Category: Mihir Bose
Published on Wednesday, 06 March 2013 12:34
The resignation of Paul Elliott from the FA and other bodies because he used the "n" word in a private text sent to another black player and a business colleague, is both sad and revealing. It is sad because Elliott had, probably still has, the capacity to go from having played the game at the highest level into becoming an excellent football administrator. It is revealing because it shows how attitudes to race, and particularly use of certain racial words, have been transformed in recent years.
Although Elliott did not like being described as an "insider" in many ways he was. This was exemplified by the fact that he advised David Cameron when he held his round table conference on racism in football in Downing Street last February. And in a country like the UK where, unlike many other countries, particularly on the continent, the ex footballer prefers to move from the players lounge to the television studio Elliott was prepared to sit many hours on committees and do his bit for the game.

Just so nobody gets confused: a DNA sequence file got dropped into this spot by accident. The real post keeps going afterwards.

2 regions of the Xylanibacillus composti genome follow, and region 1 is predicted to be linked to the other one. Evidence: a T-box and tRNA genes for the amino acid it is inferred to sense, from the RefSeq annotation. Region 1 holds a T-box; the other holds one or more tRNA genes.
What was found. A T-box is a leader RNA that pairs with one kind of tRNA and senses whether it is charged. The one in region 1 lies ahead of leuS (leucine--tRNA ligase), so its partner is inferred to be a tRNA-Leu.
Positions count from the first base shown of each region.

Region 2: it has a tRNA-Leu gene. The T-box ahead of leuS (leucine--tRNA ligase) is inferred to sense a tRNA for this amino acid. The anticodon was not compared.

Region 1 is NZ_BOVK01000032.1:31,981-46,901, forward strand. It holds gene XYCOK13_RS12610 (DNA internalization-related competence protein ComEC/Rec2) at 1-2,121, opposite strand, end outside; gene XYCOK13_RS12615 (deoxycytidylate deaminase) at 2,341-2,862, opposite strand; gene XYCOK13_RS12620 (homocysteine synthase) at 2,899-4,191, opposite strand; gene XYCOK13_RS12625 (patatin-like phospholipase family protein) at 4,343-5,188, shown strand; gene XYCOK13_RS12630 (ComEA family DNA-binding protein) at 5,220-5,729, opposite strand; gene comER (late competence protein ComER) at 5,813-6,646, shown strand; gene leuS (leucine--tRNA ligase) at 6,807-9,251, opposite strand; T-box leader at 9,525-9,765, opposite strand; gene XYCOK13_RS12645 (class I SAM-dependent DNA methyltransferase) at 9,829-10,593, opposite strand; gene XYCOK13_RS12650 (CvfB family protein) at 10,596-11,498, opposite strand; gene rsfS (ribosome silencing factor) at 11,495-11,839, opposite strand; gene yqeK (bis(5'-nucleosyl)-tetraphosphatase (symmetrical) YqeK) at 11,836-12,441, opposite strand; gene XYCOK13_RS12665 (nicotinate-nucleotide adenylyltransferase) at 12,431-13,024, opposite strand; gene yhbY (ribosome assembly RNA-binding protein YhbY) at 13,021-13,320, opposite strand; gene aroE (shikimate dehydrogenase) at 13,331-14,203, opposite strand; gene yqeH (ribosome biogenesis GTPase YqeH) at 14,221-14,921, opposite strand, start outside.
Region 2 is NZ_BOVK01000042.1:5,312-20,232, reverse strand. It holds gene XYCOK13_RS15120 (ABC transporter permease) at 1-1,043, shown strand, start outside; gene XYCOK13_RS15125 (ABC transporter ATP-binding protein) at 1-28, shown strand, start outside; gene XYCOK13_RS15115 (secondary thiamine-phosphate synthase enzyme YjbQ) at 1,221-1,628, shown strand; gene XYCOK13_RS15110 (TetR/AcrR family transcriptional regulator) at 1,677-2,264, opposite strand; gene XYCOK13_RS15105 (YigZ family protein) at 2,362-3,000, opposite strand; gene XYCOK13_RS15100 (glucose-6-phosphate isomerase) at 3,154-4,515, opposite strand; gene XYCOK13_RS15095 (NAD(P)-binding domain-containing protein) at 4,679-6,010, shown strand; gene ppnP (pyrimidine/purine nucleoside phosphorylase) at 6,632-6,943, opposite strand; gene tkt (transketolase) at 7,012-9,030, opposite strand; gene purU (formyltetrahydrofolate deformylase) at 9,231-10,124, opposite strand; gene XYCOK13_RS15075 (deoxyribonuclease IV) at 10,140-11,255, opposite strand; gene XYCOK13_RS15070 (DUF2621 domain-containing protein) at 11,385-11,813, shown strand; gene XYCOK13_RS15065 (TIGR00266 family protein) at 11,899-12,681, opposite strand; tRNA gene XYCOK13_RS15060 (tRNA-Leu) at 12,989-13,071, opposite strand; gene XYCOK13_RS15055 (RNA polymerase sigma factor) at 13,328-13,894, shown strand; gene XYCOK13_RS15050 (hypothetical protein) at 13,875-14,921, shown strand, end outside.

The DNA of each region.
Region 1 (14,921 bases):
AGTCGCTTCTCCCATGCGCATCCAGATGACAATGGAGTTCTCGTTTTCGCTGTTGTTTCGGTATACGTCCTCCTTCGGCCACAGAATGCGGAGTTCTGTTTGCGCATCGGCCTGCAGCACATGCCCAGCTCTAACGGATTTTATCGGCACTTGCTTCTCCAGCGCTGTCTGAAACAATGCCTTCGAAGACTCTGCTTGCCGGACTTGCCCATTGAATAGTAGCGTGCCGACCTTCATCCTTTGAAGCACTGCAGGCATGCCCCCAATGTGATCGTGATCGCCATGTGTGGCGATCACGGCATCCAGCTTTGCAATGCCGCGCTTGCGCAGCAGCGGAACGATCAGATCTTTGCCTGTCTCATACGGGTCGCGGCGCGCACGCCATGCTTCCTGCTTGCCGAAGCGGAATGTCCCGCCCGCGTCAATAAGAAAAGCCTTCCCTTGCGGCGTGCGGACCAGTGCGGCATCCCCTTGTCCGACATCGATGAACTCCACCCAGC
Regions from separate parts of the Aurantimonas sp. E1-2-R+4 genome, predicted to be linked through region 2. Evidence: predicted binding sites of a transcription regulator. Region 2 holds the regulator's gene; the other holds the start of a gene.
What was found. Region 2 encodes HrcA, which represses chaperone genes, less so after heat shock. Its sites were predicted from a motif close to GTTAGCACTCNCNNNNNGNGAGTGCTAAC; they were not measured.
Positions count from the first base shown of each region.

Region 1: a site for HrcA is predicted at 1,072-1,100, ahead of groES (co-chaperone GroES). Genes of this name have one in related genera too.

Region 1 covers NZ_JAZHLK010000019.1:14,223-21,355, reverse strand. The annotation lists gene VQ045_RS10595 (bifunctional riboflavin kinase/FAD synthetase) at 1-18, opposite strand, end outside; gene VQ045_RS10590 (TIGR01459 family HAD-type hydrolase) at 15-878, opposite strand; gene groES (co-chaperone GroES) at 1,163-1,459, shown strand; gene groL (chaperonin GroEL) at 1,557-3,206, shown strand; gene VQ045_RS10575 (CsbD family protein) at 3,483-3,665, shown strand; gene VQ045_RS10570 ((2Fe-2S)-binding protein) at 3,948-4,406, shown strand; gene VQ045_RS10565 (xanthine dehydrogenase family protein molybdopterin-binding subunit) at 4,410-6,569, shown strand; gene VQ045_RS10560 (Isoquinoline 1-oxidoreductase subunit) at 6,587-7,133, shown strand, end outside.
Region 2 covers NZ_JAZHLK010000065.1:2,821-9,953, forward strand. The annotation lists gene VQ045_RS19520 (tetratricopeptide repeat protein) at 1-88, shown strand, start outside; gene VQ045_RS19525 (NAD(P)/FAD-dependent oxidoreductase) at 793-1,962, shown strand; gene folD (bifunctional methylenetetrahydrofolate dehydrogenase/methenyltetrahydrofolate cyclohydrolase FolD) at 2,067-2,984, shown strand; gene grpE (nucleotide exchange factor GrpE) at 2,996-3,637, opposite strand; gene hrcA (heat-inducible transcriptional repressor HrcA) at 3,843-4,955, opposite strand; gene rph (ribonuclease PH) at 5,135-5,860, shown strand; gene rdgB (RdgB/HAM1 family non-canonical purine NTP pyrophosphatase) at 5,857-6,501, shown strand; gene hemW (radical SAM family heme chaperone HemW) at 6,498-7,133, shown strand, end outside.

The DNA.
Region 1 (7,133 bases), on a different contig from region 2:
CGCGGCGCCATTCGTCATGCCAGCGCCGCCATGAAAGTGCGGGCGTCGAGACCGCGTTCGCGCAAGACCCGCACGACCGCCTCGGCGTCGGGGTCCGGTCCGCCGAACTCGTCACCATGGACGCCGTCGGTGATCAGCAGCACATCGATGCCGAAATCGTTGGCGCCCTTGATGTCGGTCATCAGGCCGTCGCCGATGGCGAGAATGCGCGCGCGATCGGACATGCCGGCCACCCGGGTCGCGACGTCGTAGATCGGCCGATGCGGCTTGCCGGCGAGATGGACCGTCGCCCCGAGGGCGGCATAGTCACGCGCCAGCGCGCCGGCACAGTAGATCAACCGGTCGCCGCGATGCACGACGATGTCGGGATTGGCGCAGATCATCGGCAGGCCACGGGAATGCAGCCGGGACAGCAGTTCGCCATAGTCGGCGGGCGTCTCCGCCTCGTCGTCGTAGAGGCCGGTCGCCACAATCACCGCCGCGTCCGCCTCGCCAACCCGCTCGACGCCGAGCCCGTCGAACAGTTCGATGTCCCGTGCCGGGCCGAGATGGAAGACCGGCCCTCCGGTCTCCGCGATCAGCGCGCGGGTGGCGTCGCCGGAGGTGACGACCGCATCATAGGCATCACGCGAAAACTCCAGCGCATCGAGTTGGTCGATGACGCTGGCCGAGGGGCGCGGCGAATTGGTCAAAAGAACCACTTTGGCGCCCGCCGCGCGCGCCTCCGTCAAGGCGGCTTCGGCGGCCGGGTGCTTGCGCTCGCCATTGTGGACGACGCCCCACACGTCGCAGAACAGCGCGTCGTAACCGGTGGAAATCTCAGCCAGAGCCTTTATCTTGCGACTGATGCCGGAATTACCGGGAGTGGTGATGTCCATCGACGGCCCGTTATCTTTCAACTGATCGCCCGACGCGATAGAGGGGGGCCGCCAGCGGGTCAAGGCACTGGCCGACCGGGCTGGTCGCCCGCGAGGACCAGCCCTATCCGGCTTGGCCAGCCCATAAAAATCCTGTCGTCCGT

I have known Paul for a long time having first met him when he had a court case against Dean Saunders after a tackle that ended his career. "The doctor's report," recalls Elliott, "said it was like colliding with a bus." Since then I have got to know him really well and much admired the way he had, until this incident, handled the explosive issue of race.
So a year ago at the height of the John Terry affair, and amidst much discussion about the problems Poland and Ukraine might pose, Elliott, Chelsea's first black captain, was a voice of measured reason. Talking of race he told me, "The most disappointing thing for me is that we thought the problem was licked. We in England have been the leading light in world football in the fight against racism but it has come back to our own playground. We have to ask: did racism really go away? The answer is racism was managed not eradicated."